We need ITIL more than ever, but it is stopping us from meeting the challenges which will decide whether we have a job in five years from now. James West explains why we must solve the ITIL paradox.
One of the key themes emerging from recent conversations with some of the brightest minds in ITSM (which will soon result in a series of articles tackling the industry’s hot topics. And I mean hot – not lukewarm) is the ITIL paradox.
We appear to have entered a contradictory juncture in ITIL’s life cycle: businesses need ITIL more than ever, but it is also the element which is stopping them from delivering the service the business demands.
Allow me to explain. Service desks in recent years have been forced to accept that break/fix IT support is no longer their primary purpose. The service desk of today must support a broader array of technologies, manage third party relationships with cloud and outsourcing providers, and deliver useful services, not outdated SLAs. Running in parallel to these changing demands, years of over-exposure caused by marketers, consultants and trainers setting unrealistic expectations about what it can offer, has seen ITIL experience a backlash. ITIL 2011 has been criticised for being bloated and out of step with the rapid pace of technology change (a two year rewriting process does inevitably date the material). The drop off in ITIL’s influence is alarming, the industry is not talking about it anymore. ITIL has committed the crime of appearing unsexy.
The problem, and the start of the paradox, is that ITIL 2011 offers strong guidance for many of the challenges outlined above. It looks at supplier management, and has an entire book explaining steps for making service desks into customer-first outfits. It tackles contract management, invaluable in the fragmented cloud-influenced software era, and the basic principles of managing assets and change which have been solidly defined since ITIL version 2 could help define BYOD policies.
In short, ITIL is still of great value to our industry. But it is also holding us back. One of the defining principles of ITIL is control – managing change is the bedrock of ITIL, and its becoming increasingly clear that IT departments must cede some of this control. The lifecycle of IT assets, which in ITIL is based on the idea that technologies are procured by the technology specialists, prepped and fed out to the business, has fundamentally changed because of BYOD. The business demands flexible, agile IT with less safety controls, and service desks are struggling to deliver because such principles contradict ITIL. We need ITIL, but ITIL is killing us. This is the ITIL paradox.
The perceived damage caused by ITIL is gaining credence, with commentators such as Aale Roos suggesting we must ‘unlearn ITIL’ to free our minds from the entrenched thinking the framework has built. While I understand the need for drastic action, I feel unlearning ITIL would not benefit the industry, because the common language and shortcuts it provides are essential for controlling key areas of IT support and management. James Finister tackled the issue on a recent ITSM Rest of the World podcast, stating the problem with ITIL is that too many of those practicing it think it’s just about process. I agree, ITIL is not inherently bad – it is in fact the opposite – but an over-reliance on its teachings, and ITSM tools that push service desks down a pre-defined route, have been damaging.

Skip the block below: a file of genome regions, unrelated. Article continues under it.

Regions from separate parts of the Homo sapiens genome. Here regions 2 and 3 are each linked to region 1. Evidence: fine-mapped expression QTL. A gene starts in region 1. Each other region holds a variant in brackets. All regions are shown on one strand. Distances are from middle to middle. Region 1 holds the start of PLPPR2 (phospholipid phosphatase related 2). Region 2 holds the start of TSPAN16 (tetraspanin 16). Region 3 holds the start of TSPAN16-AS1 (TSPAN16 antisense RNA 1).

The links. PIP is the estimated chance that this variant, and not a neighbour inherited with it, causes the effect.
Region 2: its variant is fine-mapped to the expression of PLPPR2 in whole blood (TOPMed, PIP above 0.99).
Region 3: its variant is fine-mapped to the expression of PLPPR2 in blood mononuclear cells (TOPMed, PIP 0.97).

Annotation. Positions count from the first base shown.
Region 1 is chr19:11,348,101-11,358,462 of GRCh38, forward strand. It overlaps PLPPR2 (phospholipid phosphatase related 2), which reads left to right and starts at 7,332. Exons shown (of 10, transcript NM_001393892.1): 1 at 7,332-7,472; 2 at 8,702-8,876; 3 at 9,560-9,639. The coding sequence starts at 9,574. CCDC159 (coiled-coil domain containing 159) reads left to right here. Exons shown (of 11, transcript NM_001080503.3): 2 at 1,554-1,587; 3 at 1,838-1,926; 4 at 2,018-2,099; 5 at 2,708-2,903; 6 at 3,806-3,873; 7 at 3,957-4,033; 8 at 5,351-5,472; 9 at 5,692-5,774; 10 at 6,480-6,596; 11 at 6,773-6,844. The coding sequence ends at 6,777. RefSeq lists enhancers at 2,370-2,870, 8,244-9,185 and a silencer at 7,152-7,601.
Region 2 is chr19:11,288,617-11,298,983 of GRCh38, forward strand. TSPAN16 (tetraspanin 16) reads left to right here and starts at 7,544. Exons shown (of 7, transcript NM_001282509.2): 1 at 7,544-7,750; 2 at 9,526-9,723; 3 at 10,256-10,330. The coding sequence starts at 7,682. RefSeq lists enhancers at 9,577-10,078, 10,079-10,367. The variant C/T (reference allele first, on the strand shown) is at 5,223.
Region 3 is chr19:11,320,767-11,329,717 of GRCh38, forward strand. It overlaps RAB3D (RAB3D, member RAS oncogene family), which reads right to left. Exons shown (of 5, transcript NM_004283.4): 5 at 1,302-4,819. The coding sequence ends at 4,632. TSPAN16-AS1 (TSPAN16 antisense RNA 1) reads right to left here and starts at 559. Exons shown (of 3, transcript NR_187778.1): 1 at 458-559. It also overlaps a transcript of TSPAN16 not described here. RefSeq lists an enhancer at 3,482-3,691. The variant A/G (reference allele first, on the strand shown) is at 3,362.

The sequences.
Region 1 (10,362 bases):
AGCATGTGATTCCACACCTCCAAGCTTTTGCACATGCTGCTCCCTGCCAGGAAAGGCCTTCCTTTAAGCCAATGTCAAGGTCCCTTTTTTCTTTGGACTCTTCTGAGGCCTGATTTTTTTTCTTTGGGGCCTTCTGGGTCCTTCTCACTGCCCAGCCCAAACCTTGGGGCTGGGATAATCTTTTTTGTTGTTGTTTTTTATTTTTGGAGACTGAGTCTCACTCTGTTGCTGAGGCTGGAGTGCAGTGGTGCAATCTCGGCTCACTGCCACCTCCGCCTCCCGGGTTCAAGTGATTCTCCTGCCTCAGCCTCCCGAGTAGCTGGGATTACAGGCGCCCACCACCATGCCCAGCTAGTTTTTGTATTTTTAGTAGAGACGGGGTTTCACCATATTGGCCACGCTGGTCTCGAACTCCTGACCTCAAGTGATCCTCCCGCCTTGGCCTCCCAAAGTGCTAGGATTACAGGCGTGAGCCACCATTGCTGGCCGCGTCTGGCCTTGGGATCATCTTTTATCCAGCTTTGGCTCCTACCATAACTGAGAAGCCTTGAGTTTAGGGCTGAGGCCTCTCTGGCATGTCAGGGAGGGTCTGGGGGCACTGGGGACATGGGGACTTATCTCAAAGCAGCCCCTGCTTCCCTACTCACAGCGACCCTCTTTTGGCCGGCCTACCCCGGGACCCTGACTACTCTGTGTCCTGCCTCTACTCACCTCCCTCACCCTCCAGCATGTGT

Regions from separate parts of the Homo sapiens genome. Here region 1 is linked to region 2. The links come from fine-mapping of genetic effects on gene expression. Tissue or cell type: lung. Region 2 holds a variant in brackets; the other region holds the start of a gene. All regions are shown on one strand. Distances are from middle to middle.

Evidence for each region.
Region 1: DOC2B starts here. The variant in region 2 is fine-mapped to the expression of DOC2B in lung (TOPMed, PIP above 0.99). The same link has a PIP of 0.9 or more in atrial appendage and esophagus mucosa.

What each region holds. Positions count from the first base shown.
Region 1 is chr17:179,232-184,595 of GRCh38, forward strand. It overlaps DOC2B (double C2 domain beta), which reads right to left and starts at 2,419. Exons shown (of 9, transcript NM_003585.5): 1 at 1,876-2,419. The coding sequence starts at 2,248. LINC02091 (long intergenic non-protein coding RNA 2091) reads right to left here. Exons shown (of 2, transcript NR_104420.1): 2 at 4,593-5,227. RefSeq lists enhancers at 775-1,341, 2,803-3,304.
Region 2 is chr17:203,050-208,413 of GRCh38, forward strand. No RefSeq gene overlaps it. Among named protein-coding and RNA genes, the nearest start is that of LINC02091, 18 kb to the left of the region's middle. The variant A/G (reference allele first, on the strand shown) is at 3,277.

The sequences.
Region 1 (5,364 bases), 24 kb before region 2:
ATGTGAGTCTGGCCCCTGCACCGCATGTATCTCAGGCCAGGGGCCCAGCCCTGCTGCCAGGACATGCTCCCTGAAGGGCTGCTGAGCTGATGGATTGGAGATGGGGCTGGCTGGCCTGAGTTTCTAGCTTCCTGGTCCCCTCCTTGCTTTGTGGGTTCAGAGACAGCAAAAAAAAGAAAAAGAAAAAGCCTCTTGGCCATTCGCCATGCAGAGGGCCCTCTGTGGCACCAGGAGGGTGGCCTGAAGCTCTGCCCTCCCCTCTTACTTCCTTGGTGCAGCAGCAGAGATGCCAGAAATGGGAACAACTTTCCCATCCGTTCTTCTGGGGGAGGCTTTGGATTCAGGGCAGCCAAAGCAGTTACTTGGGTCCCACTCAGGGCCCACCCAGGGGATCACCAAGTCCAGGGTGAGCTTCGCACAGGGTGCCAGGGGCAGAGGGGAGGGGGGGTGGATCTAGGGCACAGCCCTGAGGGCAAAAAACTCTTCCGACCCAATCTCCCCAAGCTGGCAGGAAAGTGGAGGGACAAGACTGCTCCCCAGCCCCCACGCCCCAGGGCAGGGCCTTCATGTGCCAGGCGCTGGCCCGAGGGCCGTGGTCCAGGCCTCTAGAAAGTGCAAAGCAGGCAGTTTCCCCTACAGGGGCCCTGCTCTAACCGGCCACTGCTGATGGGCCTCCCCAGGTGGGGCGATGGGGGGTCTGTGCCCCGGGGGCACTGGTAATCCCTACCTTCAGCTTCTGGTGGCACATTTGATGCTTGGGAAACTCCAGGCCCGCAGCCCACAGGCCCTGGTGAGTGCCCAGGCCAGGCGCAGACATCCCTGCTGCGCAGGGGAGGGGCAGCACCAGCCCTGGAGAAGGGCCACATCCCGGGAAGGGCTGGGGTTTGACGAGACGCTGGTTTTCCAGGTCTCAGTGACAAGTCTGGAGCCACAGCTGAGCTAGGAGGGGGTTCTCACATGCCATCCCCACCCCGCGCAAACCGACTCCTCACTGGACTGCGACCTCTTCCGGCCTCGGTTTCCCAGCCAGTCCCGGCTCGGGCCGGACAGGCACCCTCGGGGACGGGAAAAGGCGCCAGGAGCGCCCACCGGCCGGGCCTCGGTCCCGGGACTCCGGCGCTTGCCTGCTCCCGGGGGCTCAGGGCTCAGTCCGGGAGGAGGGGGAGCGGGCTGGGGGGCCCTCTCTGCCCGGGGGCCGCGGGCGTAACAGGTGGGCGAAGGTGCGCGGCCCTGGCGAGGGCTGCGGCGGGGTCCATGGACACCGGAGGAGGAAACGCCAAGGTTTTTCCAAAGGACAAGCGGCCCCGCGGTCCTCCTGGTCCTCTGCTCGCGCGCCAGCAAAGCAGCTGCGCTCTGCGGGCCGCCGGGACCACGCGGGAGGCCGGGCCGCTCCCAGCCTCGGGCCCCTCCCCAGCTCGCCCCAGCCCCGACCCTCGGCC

Let’s be clear about the importance of solving the ITIL paradox: the careers of IT support and service professionals depend on it. Failure to tackle our entrenched thinking about the delivery of technology service will result in the internal IT department becoming increasingly bypassed, as business users – for good or bad – adopt appealingly simple consumer technologies. It is not implausible that the internal IT department in future will be little more than a connector between consumer IT and the corporate network. This would mean a massive reduction in the IT departments power and influence – from guardians of technology to mere gatekeepers in a short space of time.
How do we solve the ITIL paradox? I don’t claim to have a definitive answer and would welcome suggestions and debate on this page and in the wider ITSM community. However it’s clear we must take a more realistic look at ITIL. It is vital that we maintain our interest in ITIL and revisit the latest books for advice on the challenges faced today. Most importantly however, we must re-assess the value and role of ITIL. We should continue to make use of the common language it provides, but remember a core principle of ITIL: it is just a reference guide. Businesses today need IT which listens to their needs and facilitates technology, not prescribes and restricts it. Taking ITIL too literally is the reason why this has been so difficult so far, so by liberating us from the prescriptive, tightly defined mindset which we have unfortunately created, we will be free to react and operate in the real world.